Still having trouble answering if you support enforcement of existing gun laws?
Ok, specifically, do you support laws like the one in California (Armed and Prohibited Persons) that confiscate firearms from persons who are prohibited from possession?
Do you believe that the 2nd amendment guarantees ALL citizens the right to possess (bear) arms irregardless of their criminal history, anti-social behavior, or mental deficiency?
October 13, 2015 at 9:47 a.m.
Oviets,you say "Generally, gun laws should be enforced so long as they don't restrict law abiding citizens 2nd Amendment rights.
Would you propose that a insane, but otherwise "law abiding person" be allowed to purchase and possess a firearm?
Missing from your "law abiding" mantra is the notion of "responsible" citizen.
The Armed and Prohibited Persons program I mentioned earlier attempts to disarm persons who are not qualified (under law) by measure of law-less behavior or mental disability. I would agree that (according to your interpretation of the 2nd amendment) that their rights are being violated.
I might remind you that your interpretation of the 2nd amendment assures EVERYONE has a constitutional right to bear arms - including the non-law abiding and adjudicated incompetents.
The law, and the courts in upholding those laws, have determined that NOT EVERYONE can purchase and possess a firearm. Having criminals and mental defectives free to purchase and possess whatever guns they can afford is probably not a good idea.
So the question I pose to you is still the same one: Should existing gun laws be enforced?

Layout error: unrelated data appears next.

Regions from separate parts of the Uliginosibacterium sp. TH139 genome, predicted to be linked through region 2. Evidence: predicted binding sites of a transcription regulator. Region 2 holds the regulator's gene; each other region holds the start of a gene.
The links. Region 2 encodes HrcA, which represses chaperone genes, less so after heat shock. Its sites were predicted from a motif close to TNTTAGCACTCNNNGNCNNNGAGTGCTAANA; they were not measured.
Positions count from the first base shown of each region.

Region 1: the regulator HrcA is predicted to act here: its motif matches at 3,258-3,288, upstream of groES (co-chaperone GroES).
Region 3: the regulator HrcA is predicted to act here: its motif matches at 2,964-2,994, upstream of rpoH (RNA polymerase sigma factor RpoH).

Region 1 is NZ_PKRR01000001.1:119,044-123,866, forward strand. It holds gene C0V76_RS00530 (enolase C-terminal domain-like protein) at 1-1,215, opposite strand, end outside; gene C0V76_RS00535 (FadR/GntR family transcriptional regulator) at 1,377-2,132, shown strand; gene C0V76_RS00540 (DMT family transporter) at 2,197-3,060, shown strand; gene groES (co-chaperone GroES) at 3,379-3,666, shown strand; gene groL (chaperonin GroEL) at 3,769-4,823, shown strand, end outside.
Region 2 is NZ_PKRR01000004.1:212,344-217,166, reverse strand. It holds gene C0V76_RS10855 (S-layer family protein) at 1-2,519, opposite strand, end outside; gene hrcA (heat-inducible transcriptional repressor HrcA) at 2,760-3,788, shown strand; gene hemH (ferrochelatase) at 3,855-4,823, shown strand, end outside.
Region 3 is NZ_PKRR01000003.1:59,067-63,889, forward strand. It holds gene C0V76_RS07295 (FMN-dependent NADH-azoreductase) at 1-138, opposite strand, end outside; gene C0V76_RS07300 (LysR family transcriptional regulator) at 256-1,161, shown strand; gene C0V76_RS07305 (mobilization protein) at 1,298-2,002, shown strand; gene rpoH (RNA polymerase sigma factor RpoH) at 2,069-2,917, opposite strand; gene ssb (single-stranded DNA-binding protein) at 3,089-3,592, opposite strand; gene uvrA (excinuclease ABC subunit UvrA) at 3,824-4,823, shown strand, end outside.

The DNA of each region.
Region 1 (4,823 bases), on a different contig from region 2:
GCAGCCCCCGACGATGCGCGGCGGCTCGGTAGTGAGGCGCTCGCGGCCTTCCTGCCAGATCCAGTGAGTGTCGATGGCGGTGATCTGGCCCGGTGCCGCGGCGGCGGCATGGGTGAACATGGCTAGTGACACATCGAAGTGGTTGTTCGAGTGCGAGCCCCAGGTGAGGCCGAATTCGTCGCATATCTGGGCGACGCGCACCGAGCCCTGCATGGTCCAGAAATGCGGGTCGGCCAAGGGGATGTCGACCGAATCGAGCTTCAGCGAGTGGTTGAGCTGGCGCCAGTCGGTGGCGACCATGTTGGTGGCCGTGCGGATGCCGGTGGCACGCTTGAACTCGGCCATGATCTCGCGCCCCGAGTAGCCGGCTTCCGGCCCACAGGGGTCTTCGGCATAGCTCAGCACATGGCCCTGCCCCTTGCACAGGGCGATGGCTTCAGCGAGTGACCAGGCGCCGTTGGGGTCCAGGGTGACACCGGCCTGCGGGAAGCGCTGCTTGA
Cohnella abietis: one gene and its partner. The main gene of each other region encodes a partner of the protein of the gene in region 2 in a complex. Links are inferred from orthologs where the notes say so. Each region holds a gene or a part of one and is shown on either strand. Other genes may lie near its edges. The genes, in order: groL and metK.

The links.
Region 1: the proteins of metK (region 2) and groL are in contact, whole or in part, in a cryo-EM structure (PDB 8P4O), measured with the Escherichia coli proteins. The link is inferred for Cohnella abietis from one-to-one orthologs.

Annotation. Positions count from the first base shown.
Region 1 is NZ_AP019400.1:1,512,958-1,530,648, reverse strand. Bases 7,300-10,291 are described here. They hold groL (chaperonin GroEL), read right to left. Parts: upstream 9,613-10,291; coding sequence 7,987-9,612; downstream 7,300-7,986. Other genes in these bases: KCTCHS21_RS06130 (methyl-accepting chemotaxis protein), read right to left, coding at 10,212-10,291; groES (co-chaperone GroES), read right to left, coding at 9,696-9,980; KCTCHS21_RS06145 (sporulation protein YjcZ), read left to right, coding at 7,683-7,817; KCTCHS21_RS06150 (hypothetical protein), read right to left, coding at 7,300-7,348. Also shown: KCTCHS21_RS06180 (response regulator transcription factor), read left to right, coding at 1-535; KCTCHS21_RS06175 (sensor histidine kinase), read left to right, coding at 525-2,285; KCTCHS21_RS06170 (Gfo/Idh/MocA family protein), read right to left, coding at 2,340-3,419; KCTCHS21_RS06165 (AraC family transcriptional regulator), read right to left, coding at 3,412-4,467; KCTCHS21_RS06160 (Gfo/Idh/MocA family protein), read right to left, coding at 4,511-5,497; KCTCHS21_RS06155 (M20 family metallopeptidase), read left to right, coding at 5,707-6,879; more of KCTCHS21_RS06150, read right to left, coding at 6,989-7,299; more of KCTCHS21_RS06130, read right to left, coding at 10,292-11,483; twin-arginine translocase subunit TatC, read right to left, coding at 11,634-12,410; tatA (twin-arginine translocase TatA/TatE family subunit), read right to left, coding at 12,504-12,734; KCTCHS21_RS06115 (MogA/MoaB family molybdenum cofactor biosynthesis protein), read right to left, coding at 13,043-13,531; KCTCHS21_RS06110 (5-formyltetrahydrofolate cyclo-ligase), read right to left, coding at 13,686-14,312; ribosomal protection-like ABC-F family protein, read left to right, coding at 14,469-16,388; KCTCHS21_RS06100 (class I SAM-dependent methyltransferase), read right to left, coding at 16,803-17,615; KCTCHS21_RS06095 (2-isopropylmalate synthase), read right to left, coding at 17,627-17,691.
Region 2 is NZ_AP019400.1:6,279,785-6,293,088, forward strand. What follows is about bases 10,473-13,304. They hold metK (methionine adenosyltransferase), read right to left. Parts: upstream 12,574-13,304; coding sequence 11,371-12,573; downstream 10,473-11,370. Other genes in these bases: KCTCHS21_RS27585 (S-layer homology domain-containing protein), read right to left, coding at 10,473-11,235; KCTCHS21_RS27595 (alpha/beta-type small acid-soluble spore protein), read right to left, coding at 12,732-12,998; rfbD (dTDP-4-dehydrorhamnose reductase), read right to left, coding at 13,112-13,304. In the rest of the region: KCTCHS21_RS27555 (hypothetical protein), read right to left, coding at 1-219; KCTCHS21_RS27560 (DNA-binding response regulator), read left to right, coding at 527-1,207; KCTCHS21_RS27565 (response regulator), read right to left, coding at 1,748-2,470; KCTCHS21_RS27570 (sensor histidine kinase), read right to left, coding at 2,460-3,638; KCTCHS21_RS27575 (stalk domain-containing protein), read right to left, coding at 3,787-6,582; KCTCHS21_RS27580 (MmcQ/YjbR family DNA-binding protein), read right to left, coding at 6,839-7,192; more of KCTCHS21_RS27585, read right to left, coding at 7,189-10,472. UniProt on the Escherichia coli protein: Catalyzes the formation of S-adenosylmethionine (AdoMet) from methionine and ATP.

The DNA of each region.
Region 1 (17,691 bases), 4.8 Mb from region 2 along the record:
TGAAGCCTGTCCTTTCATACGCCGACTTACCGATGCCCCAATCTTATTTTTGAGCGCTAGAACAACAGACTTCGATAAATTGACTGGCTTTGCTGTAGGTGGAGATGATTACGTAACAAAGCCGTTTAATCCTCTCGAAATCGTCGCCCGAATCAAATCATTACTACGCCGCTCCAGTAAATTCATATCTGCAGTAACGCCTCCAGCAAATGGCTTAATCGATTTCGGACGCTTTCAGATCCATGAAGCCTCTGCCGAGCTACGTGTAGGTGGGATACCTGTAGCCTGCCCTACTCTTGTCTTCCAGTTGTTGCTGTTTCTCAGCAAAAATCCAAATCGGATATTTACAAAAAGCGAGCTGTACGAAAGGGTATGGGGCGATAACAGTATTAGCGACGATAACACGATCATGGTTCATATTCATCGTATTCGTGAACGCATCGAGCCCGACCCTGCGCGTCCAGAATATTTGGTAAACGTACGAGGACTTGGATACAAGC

October 12, 2015 at 9:01 p.m.
Ok, I'll go first.
The sentencing of a person to life without parole should be dependent on the circumstances of the crime. In some cases it is absolutely warranted, while in others not. Generally, almost all first degree murder cases a life with out parole but not so much in third degree cases.
What you are suggesting, where a judge and jury are prohibited from applying discretion, is very similar to Sharia law - in that the punishment is obligatory. (You don't happen to be Muslim?)
I think I've made it plain that I believe that firearms laws should be enforced,whether those laws apply to the purchase or possession or use of a firearm during a crime.
I take your response to lajoci that you don't think those firearms laws should be enforced.
October 12, 2015 at 6:06 p.m.
Still can't bring yourself to answer that simple question?
Should existing gun laws be enforced?
October 12, 2015 at 2:51 p.m.
Regardless of your feeling about the election of 2016...
What is your position on enforcement of EXISTING gun laws?
Are you for or against?
October 12, 2015 at 12:38 p.m.
@Happy @ oviets
I see that oviets is trying to backtrack on his earlier statement about enforcing EXISTING gun laws.
He won't give a direct answer to the question, "Do you believe that the existing gun laws should be enforced?
Gee, it's a simple yes or no. The fact that he is squirming away suggests that his answer is "no" - he just won't admit it.
October 12, 2015 at 11:29 a.m.